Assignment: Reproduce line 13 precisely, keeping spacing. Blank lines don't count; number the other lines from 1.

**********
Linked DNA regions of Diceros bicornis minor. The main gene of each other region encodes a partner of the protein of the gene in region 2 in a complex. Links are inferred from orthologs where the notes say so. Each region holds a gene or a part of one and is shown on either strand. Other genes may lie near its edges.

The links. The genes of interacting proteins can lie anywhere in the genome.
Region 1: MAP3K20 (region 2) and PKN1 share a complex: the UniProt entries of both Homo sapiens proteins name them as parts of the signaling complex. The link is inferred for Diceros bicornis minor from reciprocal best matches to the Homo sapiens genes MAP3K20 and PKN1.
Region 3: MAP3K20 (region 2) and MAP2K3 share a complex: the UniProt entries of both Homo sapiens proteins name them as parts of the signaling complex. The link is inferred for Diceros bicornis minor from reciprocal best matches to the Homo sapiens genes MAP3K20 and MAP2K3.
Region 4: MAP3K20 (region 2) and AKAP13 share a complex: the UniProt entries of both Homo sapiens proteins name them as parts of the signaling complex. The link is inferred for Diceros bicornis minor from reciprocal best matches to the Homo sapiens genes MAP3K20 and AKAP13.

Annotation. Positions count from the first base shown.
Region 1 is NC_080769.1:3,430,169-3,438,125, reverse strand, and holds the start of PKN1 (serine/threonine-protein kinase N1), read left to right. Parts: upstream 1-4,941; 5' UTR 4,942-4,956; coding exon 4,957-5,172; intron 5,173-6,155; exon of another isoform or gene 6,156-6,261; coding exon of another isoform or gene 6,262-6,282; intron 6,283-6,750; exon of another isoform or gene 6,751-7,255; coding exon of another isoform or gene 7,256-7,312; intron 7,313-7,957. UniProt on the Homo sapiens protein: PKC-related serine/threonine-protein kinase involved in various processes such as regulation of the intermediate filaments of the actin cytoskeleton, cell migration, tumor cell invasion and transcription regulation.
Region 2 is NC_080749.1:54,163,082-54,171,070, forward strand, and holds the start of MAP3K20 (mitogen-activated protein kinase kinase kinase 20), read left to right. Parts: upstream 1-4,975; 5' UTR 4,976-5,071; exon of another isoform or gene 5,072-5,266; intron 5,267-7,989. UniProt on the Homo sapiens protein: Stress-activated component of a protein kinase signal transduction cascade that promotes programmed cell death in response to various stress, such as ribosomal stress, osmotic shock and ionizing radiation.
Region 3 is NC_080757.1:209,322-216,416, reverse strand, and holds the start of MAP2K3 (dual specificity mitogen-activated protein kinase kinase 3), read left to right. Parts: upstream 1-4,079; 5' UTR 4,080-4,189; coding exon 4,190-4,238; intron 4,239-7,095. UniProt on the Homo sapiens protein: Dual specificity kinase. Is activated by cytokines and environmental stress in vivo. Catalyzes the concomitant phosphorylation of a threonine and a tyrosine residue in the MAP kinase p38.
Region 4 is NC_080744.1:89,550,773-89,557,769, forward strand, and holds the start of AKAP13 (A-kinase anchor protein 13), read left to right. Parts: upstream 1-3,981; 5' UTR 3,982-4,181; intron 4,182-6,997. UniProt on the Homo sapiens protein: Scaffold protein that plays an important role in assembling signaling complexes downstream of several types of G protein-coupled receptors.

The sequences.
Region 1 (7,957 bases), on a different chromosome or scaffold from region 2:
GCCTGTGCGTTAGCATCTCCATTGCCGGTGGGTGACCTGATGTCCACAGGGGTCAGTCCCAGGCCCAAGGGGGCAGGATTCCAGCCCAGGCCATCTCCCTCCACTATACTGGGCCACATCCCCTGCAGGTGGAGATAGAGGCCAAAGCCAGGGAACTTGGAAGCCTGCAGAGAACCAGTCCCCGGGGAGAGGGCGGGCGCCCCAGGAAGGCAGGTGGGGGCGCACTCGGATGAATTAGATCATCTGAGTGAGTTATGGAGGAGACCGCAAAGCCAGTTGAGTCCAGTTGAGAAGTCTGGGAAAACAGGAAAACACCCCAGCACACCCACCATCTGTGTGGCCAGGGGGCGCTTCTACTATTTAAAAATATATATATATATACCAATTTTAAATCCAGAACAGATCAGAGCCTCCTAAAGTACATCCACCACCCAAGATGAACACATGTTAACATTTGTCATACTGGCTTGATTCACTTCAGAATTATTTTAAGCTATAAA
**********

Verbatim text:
GCCTGTGCGTTAGCATCTCCATTGCCGGTGGGTGACCTGATGTCCACAGGGGTCAGTCCCAGGCCCAAGGGGGCAGGATTCCAGCCCAGGCCATCTCCCTCCACTATACTGGGCCACATCCCCTGCAGGTGGAGATAGAGGCCAAAGCCAGGGAACTTGGAAGCCTGCAGAGAACCAGTCCCCGGGGAGAGGGCGGGCGCCCCAGGAAGGCAGGTGGGGGCGCACTCGGATGAATTAGATCATCTGAGTGAGTTATGGAGGAGACCGCAAAGCCAGTTGAGTCCAGTTGAGAAGTCTGGGAAAACAGGAAAACACCCCAGCACACCCACCATCTGTGTGGCCAGGGGGCGCTTCTACTATTTAAAAATATATATATATATACCAATTTTAAATCCAGAACAGATCAGAGCCTCCTAAAGTACATCCACCACCCAAGATGAACACATGTTAACATTTGTCATACTGGCTTGATTCACTTCAGAATTATTTTAAGCTATAAA